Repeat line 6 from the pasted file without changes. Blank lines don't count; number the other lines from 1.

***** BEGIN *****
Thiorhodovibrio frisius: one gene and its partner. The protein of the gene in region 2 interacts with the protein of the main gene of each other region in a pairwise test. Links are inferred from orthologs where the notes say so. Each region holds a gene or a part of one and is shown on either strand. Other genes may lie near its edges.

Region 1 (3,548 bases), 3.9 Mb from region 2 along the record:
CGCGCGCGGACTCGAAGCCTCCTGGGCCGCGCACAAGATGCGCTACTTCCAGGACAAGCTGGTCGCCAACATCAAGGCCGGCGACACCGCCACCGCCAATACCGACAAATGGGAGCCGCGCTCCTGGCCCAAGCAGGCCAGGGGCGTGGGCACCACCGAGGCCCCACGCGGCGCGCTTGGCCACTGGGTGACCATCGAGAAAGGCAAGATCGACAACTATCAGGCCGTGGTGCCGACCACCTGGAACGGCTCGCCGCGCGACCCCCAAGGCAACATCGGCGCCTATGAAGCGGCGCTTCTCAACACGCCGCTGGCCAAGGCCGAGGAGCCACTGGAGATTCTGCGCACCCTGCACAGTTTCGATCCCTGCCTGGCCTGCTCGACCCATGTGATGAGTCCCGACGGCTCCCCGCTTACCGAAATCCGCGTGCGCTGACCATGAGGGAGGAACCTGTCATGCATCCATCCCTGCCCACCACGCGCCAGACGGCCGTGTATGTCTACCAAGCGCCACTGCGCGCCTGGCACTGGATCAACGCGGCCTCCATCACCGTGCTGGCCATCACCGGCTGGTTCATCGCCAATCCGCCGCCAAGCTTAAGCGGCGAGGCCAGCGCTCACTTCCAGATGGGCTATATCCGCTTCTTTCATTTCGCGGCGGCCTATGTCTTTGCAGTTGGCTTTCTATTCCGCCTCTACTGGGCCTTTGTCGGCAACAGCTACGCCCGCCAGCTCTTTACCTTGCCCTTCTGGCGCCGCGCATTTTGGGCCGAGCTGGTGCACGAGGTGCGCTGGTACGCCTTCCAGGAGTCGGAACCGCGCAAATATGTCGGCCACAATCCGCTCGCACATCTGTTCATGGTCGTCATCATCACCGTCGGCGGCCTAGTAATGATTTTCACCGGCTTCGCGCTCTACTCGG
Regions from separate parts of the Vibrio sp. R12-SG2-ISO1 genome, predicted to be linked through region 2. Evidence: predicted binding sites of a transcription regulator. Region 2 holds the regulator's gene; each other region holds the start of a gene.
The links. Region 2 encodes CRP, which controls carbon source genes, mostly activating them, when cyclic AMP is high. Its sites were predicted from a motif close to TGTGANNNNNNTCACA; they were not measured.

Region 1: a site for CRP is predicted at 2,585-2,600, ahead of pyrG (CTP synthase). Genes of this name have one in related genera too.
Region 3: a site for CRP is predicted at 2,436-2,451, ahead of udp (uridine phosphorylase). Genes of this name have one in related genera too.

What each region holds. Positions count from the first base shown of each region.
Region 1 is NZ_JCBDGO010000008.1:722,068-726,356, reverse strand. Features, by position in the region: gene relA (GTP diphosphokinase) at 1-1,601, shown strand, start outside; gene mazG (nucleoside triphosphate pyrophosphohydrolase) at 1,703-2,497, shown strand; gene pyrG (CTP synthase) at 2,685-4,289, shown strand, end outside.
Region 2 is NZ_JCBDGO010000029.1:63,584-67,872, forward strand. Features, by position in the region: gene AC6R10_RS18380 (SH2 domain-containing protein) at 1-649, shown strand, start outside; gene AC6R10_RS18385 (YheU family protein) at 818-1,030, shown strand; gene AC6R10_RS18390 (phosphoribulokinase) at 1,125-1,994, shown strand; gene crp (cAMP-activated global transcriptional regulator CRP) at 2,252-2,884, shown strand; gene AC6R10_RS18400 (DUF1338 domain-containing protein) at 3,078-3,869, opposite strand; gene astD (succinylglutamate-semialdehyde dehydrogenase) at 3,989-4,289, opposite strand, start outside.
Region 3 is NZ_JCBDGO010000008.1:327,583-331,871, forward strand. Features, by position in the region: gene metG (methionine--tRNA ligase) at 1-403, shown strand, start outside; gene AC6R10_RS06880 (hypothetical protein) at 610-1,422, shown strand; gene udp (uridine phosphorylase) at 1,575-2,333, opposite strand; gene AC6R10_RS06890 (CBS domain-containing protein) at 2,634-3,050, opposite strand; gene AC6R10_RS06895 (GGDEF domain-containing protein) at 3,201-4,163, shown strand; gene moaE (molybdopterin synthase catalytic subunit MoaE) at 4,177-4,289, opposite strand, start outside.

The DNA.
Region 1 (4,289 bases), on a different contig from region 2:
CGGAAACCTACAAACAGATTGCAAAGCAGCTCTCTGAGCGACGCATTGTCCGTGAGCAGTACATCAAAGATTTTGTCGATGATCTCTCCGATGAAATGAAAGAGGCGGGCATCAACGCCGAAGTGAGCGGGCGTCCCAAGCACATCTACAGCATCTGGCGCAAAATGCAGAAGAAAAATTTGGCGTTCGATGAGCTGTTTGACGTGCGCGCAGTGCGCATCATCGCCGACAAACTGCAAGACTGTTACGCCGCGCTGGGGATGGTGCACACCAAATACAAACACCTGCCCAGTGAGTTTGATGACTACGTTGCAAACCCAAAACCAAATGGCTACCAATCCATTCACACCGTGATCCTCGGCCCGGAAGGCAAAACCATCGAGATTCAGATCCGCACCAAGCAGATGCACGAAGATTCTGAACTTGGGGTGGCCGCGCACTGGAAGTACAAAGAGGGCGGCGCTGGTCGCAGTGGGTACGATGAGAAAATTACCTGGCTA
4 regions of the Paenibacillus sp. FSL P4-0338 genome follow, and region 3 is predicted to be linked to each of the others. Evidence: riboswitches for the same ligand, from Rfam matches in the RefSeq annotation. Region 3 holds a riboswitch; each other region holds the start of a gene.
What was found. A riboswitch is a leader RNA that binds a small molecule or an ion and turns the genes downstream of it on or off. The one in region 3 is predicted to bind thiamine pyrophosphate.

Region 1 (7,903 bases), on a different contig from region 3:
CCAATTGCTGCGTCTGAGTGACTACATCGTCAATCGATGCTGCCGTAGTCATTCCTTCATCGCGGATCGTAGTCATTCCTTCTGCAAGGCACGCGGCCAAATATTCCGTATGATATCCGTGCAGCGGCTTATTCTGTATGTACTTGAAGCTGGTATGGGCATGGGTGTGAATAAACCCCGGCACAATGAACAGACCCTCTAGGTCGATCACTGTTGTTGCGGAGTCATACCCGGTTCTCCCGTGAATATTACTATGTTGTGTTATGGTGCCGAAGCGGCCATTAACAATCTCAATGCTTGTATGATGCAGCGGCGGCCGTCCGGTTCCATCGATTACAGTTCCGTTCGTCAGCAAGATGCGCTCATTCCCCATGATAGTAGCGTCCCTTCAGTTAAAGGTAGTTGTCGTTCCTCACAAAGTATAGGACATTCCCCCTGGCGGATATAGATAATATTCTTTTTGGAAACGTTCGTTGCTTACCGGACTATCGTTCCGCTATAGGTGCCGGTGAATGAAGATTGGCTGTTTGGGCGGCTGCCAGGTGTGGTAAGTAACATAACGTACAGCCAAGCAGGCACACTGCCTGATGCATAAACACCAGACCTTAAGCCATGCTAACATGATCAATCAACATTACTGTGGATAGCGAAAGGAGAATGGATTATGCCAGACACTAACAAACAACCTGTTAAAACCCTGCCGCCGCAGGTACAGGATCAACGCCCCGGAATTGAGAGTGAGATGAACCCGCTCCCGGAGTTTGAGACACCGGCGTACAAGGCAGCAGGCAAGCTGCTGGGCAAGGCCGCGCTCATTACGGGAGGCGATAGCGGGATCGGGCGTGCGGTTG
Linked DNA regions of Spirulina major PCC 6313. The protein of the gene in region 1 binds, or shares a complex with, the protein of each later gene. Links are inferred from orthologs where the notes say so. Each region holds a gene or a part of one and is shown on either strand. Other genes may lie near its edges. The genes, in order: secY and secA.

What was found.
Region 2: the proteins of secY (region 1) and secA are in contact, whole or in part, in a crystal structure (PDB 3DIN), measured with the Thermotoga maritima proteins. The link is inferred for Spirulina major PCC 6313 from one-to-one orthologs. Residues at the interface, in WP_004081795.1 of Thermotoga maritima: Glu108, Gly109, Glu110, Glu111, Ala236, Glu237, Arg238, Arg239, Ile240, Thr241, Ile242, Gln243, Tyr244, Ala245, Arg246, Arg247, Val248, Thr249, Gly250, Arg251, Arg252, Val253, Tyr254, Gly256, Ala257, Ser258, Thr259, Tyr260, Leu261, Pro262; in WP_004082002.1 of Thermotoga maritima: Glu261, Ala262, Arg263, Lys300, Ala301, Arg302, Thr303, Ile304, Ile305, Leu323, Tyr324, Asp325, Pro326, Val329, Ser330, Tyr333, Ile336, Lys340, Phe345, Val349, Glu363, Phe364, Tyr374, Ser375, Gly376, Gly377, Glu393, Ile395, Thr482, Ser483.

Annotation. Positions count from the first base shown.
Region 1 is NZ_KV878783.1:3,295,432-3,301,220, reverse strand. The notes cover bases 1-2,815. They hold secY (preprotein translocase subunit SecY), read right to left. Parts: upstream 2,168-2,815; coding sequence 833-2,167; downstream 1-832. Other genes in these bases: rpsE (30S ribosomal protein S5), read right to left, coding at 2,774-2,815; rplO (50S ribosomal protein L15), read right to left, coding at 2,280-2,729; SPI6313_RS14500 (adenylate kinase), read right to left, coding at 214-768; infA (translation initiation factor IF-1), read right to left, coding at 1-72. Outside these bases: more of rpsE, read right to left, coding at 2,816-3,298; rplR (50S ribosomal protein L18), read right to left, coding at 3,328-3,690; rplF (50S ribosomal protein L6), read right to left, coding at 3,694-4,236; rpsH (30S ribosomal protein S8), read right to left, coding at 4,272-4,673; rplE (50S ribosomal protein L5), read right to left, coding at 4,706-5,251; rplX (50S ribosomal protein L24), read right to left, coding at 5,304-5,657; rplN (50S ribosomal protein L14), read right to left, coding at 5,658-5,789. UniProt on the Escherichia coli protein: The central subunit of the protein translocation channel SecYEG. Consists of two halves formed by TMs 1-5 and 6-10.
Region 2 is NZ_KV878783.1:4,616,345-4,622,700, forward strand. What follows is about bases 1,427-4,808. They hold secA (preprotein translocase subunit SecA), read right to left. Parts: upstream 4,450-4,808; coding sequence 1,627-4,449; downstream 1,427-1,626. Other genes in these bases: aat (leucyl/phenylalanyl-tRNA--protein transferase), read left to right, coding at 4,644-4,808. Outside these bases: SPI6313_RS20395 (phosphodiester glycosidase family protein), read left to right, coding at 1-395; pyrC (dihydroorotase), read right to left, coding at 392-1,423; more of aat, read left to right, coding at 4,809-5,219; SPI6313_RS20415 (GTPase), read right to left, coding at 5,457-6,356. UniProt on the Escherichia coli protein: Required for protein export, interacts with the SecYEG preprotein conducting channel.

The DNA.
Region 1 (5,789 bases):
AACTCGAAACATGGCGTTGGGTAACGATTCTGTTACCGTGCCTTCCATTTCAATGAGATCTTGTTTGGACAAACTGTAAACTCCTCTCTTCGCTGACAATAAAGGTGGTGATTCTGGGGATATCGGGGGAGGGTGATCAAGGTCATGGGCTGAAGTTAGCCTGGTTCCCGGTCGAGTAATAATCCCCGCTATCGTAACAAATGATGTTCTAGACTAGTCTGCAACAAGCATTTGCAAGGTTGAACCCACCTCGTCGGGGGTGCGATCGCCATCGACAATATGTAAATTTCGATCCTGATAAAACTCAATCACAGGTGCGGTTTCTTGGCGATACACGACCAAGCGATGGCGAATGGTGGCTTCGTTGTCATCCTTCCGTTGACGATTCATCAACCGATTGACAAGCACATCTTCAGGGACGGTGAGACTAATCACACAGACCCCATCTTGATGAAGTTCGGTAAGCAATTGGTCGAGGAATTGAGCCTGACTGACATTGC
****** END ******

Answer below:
Region 1: a site for CRP is predicted at 2,585-2,600, ahead of pyrG (CTP synthase). Genes of this name have one in related genera too.